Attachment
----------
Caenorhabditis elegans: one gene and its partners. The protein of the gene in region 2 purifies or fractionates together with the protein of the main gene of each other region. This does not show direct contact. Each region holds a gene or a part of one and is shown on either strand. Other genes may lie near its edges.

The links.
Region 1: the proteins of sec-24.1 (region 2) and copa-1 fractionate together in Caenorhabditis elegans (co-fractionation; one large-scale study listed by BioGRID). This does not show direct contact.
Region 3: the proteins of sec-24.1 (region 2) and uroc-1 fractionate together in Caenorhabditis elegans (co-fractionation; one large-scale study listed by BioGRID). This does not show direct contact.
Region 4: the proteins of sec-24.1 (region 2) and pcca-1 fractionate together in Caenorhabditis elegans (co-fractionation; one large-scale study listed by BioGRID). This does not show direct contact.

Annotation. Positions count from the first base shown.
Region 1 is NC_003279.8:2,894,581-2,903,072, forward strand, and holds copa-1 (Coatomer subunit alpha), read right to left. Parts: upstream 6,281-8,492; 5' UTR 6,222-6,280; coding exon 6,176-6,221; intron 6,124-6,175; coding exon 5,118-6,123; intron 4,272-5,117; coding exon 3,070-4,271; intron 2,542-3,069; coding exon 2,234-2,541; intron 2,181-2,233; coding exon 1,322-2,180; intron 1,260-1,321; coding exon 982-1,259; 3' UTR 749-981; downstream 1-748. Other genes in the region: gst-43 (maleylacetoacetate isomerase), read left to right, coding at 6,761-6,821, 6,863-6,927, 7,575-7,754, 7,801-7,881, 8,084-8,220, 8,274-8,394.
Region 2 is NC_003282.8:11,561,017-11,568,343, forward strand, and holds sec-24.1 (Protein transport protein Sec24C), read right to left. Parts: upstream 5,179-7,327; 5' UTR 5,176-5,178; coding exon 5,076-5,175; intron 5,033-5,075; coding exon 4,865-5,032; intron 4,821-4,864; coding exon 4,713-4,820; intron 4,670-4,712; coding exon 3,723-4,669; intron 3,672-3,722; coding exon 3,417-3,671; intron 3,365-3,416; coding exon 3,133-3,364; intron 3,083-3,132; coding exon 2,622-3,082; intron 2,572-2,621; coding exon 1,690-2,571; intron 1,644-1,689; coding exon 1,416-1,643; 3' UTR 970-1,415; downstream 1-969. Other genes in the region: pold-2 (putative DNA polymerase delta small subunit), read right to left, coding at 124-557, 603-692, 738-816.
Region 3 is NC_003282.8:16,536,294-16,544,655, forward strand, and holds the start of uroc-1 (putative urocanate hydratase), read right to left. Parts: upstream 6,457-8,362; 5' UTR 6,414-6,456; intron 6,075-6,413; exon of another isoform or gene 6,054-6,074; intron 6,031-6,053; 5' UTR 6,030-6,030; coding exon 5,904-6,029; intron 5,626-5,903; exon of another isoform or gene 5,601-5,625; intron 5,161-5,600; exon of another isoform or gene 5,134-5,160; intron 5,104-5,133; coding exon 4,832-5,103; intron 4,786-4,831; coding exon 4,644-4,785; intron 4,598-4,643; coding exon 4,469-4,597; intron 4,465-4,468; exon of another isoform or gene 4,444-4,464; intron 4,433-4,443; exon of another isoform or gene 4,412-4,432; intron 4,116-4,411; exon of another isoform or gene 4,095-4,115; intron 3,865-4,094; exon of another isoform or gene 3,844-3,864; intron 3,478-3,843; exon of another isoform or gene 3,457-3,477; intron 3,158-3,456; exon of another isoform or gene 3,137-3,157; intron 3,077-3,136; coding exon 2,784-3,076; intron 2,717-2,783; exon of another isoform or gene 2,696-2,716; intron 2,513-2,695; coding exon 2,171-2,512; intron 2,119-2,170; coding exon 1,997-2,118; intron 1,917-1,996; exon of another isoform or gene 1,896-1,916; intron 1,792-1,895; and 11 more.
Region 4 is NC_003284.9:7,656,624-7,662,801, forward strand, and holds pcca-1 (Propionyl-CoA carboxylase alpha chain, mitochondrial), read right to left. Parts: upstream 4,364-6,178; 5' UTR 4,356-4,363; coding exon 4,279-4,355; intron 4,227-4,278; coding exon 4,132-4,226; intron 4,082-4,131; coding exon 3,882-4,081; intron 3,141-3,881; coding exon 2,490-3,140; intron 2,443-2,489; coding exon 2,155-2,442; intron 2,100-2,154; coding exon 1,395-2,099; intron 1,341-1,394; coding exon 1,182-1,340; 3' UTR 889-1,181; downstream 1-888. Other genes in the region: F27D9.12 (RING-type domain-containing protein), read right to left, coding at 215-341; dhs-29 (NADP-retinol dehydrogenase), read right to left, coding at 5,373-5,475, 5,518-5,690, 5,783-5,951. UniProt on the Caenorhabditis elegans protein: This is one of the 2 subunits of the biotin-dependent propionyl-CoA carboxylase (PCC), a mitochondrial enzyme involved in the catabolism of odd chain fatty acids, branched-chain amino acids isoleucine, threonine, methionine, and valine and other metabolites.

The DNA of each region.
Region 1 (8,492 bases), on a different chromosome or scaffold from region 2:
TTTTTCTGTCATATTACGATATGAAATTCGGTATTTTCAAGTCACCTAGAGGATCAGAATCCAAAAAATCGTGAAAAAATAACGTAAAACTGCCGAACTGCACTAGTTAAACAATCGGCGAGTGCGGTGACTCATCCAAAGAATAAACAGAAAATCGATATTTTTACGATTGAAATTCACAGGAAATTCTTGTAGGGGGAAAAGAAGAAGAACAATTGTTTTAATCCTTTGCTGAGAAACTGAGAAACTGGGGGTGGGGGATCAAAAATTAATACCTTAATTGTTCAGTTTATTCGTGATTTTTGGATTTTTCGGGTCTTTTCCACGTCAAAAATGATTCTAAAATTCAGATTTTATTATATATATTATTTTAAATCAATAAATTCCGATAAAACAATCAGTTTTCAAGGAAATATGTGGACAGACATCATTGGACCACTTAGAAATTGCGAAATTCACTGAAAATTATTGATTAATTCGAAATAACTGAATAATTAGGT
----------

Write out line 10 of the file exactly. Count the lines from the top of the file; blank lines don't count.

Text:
Region 4 is NC_003284.9:7,656,624-7,662,801, forward strand, and holds pcca-1 (Propionyl-CoA carboxylase alpha chain, mitochondrial), read right to left. Parts: upstream 4,364-6,178; 5' UTR 4,356-4,363; coding exon 4,279-4,355; intron 4,227-4,278; coding exon 4,132-4,226; intron 4,082-4,131; coding exon 3,882-4,081; intron 3,141-3,881; coding exon 2,490-3,140; intron 2,443-2,489; coding exon 2,155-2,442; intron 2,100-2,154; coding exon 1,395-2,099; intron 1,341-1,394; coding exon 1,182-1,340; 3' UTR 889-1,181; downstream 1-888. Other genes in the region: F27D9.12 (RING-type domain-containing protein), read right to left, coding at 215-341; dhs-29 (NADP-retinol dehydrogenase), read right to left, coding at 5,373-5,475, 5,518-5,690, 5,783-5,951. UniProt on the Caenorhabditis elegans protein: This is one of the 2 subunits of the biotin-dependent propionyl-CoA carboxylase (PCC), a mitochondrial enzyme involved in the catabolism of odd chain fatty acids, branched-chain amino acids isoleucine, threonine, methionine, and valine and other metabolites.